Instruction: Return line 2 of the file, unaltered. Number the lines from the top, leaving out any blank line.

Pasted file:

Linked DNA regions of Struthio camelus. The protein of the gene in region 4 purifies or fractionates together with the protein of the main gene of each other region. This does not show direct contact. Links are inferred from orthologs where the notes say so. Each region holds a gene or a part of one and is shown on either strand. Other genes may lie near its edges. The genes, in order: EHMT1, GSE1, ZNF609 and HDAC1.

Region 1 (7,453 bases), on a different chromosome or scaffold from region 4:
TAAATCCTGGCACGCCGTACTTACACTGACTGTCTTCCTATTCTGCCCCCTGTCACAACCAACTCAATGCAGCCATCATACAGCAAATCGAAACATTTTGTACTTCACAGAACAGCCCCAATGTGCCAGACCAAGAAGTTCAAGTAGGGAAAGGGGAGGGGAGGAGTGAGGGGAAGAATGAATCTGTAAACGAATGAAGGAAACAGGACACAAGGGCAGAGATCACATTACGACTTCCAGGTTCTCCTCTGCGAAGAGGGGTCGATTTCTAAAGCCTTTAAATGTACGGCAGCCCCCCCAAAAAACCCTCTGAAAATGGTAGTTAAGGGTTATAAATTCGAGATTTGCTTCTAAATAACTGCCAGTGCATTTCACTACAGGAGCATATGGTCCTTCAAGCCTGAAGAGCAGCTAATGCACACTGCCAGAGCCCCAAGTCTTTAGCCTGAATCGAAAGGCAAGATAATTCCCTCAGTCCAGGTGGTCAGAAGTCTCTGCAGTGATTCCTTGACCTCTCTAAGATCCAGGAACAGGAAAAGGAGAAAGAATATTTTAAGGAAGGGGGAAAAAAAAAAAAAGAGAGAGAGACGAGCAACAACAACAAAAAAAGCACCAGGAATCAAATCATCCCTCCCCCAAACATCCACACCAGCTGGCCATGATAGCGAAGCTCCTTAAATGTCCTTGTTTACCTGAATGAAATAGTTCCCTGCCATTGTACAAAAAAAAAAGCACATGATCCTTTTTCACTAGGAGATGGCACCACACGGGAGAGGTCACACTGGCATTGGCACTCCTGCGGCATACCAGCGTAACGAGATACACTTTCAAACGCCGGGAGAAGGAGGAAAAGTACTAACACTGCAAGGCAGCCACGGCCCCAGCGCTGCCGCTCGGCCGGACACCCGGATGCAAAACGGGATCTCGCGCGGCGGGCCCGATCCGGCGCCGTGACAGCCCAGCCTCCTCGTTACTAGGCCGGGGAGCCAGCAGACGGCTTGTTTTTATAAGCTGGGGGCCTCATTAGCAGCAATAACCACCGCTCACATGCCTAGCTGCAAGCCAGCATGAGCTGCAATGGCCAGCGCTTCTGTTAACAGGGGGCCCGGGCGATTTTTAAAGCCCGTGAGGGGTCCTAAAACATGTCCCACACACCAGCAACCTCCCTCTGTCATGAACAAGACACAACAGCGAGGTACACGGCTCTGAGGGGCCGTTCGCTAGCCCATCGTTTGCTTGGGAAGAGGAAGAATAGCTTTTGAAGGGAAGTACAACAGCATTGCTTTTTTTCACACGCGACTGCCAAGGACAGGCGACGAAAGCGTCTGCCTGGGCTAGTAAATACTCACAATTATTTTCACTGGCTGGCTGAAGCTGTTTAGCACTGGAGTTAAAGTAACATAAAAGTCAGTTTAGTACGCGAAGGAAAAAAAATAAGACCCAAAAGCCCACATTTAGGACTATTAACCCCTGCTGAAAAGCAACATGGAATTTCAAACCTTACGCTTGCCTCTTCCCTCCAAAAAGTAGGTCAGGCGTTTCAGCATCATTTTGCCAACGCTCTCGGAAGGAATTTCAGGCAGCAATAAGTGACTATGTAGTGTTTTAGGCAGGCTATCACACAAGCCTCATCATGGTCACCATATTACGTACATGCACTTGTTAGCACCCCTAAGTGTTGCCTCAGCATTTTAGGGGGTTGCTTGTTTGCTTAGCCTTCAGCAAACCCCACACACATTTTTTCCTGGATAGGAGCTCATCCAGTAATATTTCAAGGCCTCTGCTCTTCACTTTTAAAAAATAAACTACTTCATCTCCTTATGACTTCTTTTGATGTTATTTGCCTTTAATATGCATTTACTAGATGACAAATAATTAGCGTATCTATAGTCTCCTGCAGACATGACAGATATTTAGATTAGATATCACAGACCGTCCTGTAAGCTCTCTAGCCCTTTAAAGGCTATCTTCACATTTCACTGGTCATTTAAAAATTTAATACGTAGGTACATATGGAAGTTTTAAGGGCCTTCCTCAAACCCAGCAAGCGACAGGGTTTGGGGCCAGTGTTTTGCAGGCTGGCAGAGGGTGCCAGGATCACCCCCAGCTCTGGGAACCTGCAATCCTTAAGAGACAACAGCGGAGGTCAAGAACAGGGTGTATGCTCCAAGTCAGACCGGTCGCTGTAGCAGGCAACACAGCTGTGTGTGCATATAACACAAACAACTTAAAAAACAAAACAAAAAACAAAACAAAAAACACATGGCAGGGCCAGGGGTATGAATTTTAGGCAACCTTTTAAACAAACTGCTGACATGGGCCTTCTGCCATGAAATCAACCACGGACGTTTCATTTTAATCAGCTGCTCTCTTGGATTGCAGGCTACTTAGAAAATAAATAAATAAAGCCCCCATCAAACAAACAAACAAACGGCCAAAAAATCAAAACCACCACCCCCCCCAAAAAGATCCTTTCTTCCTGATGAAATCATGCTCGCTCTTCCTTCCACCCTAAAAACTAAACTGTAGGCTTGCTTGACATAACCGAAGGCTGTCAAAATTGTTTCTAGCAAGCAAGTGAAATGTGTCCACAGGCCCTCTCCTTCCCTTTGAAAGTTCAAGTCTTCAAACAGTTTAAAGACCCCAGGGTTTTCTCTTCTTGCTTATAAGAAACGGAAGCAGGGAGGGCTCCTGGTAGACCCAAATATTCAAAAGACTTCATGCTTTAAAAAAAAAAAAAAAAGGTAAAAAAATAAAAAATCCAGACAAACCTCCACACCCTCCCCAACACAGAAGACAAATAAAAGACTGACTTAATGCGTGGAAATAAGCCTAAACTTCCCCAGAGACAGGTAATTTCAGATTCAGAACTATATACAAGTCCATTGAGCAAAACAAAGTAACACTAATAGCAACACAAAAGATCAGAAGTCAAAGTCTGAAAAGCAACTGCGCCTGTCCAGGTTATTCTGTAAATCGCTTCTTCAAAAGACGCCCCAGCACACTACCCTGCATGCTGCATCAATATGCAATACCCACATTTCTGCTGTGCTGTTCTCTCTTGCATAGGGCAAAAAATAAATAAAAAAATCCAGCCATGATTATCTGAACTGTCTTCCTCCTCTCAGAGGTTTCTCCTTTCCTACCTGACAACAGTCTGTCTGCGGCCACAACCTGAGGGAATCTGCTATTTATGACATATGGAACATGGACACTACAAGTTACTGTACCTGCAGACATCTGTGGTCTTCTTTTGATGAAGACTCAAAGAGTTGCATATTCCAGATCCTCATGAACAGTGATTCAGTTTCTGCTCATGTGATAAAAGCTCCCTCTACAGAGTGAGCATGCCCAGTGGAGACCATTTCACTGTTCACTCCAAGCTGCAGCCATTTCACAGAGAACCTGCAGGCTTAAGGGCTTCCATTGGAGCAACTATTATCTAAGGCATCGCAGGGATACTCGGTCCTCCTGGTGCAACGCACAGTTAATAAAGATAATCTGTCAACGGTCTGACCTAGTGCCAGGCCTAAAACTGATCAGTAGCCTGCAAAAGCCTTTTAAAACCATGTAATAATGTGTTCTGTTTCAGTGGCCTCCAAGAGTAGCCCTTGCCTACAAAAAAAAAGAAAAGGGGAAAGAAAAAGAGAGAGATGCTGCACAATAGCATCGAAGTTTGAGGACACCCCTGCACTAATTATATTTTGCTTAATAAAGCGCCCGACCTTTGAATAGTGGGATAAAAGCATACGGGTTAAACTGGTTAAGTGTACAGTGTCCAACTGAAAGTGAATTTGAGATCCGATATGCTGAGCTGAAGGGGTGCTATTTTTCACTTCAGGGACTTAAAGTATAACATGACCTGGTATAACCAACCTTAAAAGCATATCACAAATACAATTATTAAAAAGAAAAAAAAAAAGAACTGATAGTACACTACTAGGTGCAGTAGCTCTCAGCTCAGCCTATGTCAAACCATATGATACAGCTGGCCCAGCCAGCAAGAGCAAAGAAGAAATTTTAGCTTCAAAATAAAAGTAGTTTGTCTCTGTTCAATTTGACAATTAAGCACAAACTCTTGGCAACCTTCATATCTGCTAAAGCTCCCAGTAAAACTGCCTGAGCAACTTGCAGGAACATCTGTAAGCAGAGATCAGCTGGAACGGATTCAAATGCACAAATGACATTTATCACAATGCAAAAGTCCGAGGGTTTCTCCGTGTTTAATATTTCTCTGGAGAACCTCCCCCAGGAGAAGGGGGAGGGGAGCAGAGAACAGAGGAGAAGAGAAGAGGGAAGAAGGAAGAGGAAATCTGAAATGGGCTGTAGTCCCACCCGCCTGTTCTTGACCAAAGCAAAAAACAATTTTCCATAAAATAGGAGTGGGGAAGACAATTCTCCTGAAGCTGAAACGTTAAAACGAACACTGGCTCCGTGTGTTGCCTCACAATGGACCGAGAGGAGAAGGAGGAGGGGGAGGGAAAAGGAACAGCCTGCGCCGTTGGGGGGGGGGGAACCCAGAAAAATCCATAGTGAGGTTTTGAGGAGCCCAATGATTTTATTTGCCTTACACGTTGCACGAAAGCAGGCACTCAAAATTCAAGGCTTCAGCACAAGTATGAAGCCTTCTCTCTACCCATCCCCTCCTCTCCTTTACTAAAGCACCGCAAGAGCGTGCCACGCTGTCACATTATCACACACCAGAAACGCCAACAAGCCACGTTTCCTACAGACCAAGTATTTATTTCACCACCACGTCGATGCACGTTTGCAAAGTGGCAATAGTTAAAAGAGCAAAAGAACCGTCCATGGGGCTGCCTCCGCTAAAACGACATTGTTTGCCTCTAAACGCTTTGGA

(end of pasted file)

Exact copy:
Region 1 (7,453 bases), on a different chromosome or scaffold from region 4: